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Characteristics, distribution and ecology
Taxonomische classification
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Gooday, 1981

Diagnosis
Carapace outline resembles many other species in the rotundata group. In lateral view carapace tapers only slightly anteriorly (C. obtusa Habitus 1, C. obtusa Habitus 3). Ventral outline not strongly biconvex, in male breadth >41% of length. Antero-ventral edge of each valve below the incisure blunt in lateral view (C. obtusa Habitus 2, C. obtusa Habitus 4). The left asymmetrical gland <12% of length behind tip of rostrum. Male first antenna "e" seta armature 12-14 pairs of spines (C. obtusa 4).

Remarks
C. obtusa is similar to C. fowleri (Conchoecia fowleri) but is smaller, less tapered so it appears more rectangular. The posterior margin is more symmetrically rounded, the males are relatively broader and the left asymmetrical gland opens more anteriorly than in C. discoveryi (Conchoecia discoveryi).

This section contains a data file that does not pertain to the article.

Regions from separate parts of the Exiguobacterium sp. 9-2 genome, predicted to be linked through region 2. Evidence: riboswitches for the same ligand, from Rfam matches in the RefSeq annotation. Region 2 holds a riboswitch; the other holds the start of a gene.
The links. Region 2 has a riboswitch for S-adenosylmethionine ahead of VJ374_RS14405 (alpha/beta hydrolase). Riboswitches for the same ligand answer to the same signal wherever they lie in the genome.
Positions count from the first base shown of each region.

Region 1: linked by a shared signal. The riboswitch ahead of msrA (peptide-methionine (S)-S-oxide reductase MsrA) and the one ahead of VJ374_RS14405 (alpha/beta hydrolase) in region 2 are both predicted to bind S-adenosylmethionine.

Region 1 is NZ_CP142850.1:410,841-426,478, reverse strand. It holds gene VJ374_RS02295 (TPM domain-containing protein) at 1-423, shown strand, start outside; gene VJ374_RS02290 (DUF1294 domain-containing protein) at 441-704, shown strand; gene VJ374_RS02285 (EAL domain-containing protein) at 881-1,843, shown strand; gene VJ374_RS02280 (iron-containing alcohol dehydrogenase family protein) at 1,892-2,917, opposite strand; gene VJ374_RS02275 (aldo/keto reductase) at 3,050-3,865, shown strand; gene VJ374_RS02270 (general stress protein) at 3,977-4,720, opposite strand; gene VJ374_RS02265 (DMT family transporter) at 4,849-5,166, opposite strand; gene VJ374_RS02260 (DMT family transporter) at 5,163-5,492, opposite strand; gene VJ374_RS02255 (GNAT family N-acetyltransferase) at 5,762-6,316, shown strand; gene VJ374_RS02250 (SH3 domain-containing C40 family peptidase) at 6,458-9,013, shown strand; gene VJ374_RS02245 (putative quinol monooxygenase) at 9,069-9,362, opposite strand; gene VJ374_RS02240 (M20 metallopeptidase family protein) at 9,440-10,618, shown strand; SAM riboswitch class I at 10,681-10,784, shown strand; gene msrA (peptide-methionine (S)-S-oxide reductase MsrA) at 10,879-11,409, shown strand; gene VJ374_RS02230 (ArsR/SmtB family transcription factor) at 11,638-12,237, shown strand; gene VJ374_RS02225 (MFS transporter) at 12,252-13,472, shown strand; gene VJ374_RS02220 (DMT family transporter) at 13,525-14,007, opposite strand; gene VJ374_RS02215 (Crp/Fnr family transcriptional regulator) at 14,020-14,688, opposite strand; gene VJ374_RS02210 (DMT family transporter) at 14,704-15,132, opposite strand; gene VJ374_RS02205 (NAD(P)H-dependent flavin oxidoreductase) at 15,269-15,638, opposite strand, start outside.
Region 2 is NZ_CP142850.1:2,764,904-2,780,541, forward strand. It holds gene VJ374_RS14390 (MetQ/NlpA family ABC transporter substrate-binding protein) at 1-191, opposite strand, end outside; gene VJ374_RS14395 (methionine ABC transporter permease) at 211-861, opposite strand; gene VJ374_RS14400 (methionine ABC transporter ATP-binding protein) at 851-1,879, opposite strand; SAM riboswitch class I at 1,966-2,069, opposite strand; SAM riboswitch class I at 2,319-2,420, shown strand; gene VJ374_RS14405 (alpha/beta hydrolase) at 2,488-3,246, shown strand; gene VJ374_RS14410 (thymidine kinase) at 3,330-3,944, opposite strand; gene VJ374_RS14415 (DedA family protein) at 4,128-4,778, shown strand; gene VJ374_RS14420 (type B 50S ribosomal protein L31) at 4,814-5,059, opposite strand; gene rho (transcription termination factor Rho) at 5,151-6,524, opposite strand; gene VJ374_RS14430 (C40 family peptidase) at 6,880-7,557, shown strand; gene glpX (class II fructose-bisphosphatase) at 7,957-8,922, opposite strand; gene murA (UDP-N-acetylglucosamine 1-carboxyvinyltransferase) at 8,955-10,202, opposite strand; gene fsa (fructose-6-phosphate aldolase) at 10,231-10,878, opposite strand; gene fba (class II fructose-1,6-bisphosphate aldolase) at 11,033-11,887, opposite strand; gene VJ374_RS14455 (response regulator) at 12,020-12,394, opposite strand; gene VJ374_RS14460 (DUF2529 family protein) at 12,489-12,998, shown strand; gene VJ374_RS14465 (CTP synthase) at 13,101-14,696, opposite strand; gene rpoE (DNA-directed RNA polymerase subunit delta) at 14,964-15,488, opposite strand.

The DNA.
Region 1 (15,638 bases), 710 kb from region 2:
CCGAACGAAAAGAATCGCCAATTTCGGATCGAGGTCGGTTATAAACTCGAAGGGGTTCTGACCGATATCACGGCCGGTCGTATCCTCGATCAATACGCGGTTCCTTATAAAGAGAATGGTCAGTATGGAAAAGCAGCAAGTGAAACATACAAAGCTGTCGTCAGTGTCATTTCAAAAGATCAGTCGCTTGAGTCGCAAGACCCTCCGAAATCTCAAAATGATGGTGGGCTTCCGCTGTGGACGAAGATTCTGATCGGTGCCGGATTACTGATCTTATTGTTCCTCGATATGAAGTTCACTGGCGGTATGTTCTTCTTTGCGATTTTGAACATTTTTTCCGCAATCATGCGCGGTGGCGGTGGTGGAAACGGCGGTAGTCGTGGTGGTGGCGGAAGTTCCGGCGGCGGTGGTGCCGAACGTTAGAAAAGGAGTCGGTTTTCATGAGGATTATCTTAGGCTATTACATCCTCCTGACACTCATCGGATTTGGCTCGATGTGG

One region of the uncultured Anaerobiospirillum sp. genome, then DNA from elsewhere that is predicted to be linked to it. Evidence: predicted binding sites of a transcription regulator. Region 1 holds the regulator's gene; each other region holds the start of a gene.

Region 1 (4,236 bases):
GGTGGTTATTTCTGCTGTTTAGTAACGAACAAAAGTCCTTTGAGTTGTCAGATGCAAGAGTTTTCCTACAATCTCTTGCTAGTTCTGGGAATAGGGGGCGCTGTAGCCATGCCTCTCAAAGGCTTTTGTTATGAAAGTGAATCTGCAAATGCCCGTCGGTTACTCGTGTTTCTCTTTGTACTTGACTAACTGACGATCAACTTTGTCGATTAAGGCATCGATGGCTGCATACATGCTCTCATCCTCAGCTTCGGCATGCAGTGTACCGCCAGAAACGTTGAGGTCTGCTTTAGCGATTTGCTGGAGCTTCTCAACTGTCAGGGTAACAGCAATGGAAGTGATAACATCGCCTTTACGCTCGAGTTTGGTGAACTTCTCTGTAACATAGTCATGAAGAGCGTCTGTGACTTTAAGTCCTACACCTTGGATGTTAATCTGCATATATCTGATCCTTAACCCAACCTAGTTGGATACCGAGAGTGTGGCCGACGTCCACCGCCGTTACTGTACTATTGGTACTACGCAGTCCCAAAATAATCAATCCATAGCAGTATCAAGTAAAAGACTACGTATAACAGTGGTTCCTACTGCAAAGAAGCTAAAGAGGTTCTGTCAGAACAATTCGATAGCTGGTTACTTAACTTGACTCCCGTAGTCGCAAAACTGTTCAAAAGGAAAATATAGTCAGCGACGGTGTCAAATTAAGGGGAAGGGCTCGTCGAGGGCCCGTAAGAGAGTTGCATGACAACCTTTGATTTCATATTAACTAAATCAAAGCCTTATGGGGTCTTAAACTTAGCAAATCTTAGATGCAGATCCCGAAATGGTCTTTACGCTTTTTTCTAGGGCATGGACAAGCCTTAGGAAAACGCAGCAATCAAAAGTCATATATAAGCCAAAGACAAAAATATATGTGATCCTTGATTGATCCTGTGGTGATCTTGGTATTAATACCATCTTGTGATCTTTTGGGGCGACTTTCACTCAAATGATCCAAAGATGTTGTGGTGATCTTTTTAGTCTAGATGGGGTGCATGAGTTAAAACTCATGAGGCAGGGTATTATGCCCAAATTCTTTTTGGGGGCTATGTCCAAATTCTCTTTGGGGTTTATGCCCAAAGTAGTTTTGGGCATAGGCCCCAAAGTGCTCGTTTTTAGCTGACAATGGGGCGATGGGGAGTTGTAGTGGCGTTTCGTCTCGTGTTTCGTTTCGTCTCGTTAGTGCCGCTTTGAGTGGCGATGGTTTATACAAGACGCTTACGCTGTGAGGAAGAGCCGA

Distribution
Particularly common at mid-latitudes in the more oligotrophic regions 30°-40°N, far less abundant both polewards and equatorwards. Its overall bathymetric range is 100-800m, but it is most abundant at 400-700m. North Atlantic most common 30°-40°N, rarer to the north and to the south. Possibly also occurs in Indian and Pacific Oceans. 1, 2, 3 (R.R.S. Discovery Map).

Type specimens
Holotype, a dissected male British Museum (Natural History) No 1979.700. Paratypes, a dissected female 1979. 701, and 41 females and 42 males No 1979.726-735.

Type locality
Discovery Station 7856 haul 2, 29°53.67'N, 23°09'W, Depth 405-505m, 31st March 1972, 0911-1110h, gear RMT 1.

Conchoecia obtusa